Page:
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Open Letter To SF BOS: Please Vote Down Bottled Water Ban
by John Thielking (pagesincolor [at]
Monday Feb 24th, 2014 8:50 PM
The SF Board Of Supervisors' Land Use And Economic Development Committee is set to vote Monday, March 3, 2014 at 1:30 PM on a proposal to recommend to the full SF Board Of Supervisors that SF pass the strictest law in the nation banning the sale of 21 oz and smaller water bottles on city property. Below is my reasoning as to why this is a bad idea. The 6PM 2-24-14 kpfa evening news ran a story on this. It is archived at
From: John Thielking
To: "John.Avalos [at]" ; "David.Campos [at]" ; "Malia.Cohen [at]" ; "Jane.Kim [at]" ; "Katy.Tang [at]" ; "Norman.Yee [at]" ; "London.Breed [at]" ; "David.Chiu [at]" ; "Mark.Farrell [at]" ; "Eric.L.Mar [at]" ; "Scott.Wiener [at]"
Sent: Monday, February 24, 2014 6:47 PM

Subject: Please Vote Down Bottled Water Ban

While I appreciate the efforts of SF city govt to rein in pollution and excessive production carbon footprints associated with bottled water by promoting a ban of bottled water under 21 oz on city property, I must object for the following reason:

Often people from out of town who are on the street at a festival conducted on city property such as the Gay Pride Festival may not be able to find a store not on city property that can sell bottled water. At the last gay Pride Parade event there was a small store located near the event that I could have gone to, but in the real world there is no guarantee that that one small store would not run out of bottled water. The vendors on the street are much better suited to supply large crowds with the amount of bottled water that is needed for the event. That particular day was quite hot and going without bottled water would have been quite dangerous. Other events, such as those conducted at Dolores Park, are not near stores that I am familiar with. Please reconsider your campaign to ban the sale of smaller bottles of bottled water on city property. Thank you.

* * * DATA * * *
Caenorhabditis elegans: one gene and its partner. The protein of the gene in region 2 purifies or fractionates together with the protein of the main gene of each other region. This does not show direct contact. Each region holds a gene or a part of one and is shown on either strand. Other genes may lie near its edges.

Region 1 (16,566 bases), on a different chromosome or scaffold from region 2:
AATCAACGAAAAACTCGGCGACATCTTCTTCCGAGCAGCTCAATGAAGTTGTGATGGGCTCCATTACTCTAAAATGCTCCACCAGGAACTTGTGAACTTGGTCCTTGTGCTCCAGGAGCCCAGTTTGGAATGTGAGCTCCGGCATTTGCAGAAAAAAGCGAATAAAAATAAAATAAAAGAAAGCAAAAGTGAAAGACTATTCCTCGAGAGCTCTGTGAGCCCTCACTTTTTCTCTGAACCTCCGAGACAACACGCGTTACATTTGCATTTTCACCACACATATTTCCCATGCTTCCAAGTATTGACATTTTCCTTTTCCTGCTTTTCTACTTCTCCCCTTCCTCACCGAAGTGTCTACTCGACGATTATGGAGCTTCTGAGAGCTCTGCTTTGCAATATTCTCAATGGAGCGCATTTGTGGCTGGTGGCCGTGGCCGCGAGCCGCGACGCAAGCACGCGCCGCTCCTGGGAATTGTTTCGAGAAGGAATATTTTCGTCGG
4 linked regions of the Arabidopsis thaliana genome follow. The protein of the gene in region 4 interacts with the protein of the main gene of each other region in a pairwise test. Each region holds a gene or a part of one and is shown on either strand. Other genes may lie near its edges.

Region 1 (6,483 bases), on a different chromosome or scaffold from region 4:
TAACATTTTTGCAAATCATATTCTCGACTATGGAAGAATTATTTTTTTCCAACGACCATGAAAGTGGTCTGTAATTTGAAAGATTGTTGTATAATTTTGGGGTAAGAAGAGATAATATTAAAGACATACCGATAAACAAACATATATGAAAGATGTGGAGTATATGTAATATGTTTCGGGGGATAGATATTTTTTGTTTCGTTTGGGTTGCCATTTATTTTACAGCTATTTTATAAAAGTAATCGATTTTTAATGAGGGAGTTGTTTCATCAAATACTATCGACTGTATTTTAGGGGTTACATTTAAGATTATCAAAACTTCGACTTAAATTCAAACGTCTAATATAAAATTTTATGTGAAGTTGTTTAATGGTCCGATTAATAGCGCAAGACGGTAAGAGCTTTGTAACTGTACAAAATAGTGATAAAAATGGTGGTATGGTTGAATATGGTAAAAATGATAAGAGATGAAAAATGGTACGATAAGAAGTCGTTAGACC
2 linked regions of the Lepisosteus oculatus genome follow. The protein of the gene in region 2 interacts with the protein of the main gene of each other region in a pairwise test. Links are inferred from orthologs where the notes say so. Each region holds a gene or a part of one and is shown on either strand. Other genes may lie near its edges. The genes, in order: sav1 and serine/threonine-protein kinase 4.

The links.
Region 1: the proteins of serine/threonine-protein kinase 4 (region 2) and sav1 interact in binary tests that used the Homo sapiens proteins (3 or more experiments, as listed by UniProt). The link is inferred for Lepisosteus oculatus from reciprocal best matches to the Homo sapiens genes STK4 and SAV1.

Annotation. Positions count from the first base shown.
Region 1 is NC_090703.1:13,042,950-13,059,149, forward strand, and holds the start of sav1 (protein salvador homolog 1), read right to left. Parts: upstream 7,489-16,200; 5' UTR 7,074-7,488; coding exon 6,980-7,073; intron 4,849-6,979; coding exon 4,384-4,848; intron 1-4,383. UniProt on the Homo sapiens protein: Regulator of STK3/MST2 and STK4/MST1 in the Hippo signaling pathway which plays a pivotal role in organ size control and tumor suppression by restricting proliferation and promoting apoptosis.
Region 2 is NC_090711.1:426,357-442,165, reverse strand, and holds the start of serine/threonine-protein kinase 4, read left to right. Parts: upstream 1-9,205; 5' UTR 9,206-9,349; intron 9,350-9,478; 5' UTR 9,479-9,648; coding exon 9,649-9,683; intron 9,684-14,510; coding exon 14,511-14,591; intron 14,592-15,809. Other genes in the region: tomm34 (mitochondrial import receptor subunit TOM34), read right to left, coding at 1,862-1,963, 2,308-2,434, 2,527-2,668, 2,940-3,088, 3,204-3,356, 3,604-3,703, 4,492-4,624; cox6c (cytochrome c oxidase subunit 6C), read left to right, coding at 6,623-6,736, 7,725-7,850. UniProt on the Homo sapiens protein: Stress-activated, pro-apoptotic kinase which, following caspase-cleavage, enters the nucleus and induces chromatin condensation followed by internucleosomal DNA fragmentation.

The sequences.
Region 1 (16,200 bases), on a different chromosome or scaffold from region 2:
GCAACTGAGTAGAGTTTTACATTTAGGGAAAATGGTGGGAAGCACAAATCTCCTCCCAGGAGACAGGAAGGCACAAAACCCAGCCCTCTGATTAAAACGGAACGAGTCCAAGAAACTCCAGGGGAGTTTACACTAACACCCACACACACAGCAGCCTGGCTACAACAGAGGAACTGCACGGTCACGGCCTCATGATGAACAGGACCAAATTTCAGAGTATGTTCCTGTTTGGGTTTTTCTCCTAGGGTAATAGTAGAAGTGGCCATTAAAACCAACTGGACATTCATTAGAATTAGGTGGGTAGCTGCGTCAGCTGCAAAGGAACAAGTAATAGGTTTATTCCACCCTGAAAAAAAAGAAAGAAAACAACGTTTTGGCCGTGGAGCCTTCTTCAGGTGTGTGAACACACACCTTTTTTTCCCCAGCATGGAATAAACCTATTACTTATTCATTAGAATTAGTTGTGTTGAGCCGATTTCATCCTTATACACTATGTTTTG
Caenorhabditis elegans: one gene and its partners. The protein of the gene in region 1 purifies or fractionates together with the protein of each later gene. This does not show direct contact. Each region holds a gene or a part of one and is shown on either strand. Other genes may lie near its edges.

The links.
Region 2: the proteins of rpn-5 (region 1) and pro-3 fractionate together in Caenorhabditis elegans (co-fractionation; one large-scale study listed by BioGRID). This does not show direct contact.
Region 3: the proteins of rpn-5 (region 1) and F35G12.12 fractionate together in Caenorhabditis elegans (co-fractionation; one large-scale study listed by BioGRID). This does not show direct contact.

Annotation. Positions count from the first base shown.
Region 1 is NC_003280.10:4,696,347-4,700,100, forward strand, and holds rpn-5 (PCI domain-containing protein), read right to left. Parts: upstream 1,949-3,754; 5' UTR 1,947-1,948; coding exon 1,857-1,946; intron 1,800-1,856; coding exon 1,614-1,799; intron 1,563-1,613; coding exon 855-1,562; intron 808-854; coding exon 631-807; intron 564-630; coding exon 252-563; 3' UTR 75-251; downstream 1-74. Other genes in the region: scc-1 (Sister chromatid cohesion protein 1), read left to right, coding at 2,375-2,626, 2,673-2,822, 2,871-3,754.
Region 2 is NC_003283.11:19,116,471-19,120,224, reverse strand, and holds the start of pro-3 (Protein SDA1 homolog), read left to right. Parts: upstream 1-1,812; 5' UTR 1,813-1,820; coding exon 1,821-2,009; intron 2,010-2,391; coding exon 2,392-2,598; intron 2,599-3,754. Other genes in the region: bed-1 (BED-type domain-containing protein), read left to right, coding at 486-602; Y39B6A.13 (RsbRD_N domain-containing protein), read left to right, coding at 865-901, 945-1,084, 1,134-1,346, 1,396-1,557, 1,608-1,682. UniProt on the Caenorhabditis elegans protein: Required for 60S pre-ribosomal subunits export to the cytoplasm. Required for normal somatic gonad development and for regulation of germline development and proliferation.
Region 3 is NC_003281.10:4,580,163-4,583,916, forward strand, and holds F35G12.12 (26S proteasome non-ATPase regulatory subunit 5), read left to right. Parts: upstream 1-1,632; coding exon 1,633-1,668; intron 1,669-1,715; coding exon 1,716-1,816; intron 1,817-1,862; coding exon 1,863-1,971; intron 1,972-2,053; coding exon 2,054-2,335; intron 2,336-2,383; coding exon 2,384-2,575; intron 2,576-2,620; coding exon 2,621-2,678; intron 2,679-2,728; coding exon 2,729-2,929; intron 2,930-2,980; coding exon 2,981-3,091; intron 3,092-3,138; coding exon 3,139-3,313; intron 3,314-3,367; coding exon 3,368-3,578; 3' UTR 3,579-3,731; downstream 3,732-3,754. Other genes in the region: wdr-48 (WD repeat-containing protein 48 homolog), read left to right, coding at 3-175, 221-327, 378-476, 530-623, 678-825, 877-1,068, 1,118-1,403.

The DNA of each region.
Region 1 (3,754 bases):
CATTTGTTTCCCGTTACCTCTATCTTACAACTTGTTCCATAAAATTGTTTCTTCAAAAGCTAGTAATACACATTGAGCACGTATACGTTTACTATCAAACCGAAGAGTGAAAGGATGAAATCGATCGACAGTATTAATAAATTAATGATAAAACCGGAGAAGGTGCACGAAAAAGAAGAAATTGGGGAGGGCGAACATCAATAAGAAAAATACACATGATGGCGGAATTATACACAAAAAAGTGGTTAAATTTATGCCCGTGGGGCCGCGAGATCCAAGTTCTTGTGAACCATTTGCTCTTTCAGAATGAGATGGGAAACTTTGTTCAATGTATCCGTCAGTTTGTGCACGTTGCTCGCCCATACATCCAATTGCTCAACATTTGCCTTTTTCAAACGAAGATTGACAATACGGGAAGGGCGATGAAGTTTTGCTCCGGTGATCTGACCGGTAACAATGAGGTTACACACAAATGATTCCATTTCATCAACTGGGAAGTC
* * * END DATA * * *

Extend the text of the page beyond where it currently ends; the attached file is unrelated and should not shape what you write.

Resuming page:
John Thielking
San Jose, CA

Follow up comment:

Another reason to vote the ban down is that the ban does nothing to discourage the sale of soft drinks in plastic bottles. Consuming soft drinks instead of water on a hot day further complicates the problems caused by dehydration on hot days as it is not recommended to consume sugary drinks in place of plain water when dealing with dehydration.

John Thielking
At the agenda for the Feb 24, 2014 meeting mentions "set City policy to increase the availability of drinking water in public areas", so as long as the city actually comes through with funding to install additional drinking fountains in food deserts such as Dolores Park I may be able to live with the terms of the new ordinance.